Subjective+Well-Being+Research_revised

Subjective+Well-Being+Research_revised - Economics of...

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1 Economics of Happiness: A Review of Literature and Applications Nattavudh Powdthavee 1 Institute of Education, University of London 13 th March, 2007 Forthcoming in Chulalongkorn Journal of Economics Abstract This paper presents a review of literature, validation, methods, and applications of subjective well-being data in economic analysis. The idea is to provide researchers and policy makers a comprehensive guideline to what need to be considered before embarking on a research in the economics of happiness such as data collection and the validation of happiness scales. JEL: I30 Keywords: Happiness, Life Satisfaction, Review, Policy Implications 1 Bedford Group for Life-course and Statistical Studies, Institute of Education, University of London, 55-59 Gordon Square, London, WC1H 0AL, UK. Tel: +44(0)7990 815924. Email: N.Powdthavee@ioe.ac.uk
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2 I. Introduction The conventional view of utility in standard microeconomic textbooks is that it employs an objective position, based on observable choices made by individuals (see Pindyck & Rubinfeld, 1997; Frank, 2002; Varian, 2002). In this analysis, utility only depends on tangible goods and services and leisure. An individual is then observed to prefer one bundle of goods to another. Given that all the choices made between alternatives satisfy a certain criteria of reasonableness, a utility function that will explain an individual's preferences between different bundles of goods can be inferred from behaviour. Utility has thus become merely a number that denotes preferences without any further substantive meaning whatsoever. The neoclassical concept of ‘decision’ utility has been influenced by the rise of positivism and behaviourism in the early 20 th century. The utilitarian view of measurable cardinal utility (i.e., the idea that utility scales can be measured and, in particular, are comparable between individuals 2 ) is rejected as being unscientific , because it is not objectively observable. The basic difficulty seems to be that there is no obvious way of comparing utility scales between individuals and, in particular, no way of showing that two individuals with similar income levels will get the same level of additional satisfaction from a given increase in income (Robbins, 1938). Most importantly, the ordinal concepts of utility (or revealed preference) have been demonstrated by numerous neoclassical economists - such as Hicks (1934) and Allen (1934) - to be sufficient for all the ordinary purposes of demand theory and could be used to derive welfare theory independent of cardinal utility assumptions. It has 2 See Bentham, 1789; Mill, 1863.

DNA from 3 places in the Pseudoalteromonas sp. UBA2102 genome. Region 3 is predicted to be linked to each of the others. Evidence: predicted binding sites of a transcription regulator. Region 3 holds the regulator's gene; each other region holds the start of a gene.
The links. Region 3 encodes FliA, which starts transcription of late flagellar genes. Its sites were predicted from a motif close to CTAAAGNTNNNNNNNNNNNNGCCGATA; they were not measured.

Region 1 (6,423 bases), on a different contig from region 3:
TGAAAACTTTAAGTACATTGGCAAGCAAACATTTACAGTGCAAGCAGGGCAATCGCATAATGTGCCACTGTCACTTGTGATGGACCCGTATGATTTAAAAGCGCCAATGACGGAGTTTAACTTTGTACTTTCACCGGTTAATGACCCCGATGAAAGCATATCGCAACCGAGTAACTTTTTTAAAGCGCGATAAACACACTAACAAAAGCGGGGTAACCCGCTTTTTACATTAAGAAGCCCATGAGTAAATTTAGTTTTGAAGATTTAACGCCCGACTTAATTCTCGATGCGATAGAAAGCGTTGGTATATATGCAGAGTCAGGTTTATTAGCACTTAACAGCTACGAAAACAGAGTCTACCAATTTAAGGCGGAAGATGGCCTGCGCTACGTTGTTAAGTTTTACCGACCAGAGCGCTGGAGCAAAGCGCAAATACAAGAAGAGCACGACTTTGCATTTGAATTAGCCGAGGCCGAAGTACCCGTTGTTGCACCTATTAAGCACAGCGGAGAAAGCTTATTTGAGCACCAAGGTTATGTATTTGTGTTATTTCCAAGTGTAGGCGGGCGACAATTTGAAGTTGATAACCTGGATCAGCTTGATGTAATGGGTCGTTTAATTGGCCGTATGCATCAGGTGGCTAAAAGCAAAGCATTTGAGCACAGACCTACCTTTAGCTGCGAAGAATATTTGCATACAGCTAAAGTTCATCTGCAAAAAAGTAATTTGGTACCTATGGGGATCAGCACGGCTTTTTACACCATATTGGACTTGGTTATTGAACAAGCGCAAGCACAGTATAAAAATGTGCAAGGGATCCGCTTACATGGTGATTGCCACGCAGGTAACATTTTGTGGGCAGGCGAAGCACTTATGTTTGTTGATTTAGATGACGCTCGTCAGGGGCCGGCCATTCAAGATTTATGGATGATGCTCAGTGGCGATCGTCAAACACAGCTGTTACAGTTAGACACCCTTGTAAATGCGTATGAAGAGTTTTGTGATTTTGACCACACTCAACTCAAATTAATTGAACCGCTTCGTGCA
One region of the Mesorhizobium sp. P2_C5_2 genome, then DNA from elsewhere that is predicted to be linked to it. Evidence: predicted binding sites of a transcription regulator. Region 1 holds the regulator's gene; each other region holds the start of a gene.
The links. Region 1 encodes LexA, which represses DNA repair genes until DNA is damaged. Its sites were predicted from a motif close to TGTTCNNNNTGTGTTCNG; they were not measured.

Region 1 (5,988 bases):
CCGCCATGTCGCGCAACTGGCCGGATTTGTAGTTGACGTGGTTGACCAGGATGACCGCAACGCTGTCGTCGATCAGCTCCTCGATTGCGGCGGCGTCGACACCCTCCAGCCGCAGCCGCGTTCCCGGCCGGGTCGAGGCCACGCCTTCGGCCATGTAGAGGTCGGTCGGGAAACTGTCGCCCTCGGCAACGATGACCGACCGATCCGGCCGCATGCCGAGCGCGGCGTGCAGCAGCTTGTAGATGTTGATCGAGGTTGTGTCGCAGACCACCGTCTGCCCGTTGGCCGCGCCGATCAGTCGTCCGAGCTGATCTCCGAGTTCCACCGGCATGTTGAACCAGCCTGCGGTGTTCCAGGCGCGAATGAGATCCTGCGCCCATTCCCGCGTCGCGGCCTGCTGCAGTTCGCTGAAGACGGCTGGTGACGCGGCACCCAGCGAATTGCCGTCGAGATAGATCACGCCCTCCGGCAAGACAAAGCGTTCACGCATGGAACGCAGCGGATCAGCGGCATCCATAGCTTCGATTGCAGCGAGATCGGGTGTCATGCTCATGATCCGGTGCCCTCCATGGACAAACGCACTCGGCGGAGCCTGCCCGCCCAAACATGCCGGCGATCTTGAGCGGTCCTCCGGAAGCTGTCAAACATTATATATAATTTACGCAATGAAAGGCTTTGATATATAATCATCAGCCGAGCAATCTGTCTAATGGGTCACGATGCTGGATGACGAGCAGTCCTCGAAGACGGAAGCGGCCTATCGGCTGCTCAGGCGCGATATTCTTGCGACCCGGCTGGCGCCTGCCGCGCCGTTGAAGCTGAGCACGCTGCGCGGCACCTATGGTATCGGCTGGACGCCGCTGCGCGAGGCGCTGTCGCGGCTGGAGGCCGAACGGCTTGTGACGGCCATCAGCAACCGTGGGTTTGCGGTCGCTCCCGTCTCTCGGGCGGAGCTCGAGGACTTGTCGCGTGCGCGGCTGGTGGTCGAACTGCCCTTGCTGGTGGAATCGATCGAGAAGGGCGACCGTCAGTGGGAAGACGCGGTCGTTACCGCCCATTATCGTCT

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3 become evident that the analysis of consumer demand can be undertaken using only statements about preferences. Thus, modern economic theory has completely given up the substantive and empirically measurable idea of utility in terms of satisfaction and pleasure in order to explain individual choices in favour of the preference index of ordinal utility. Over the last few decades, however, there has been a movement within economics
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Subjective+Well-Being+Research_revised - Economics of...

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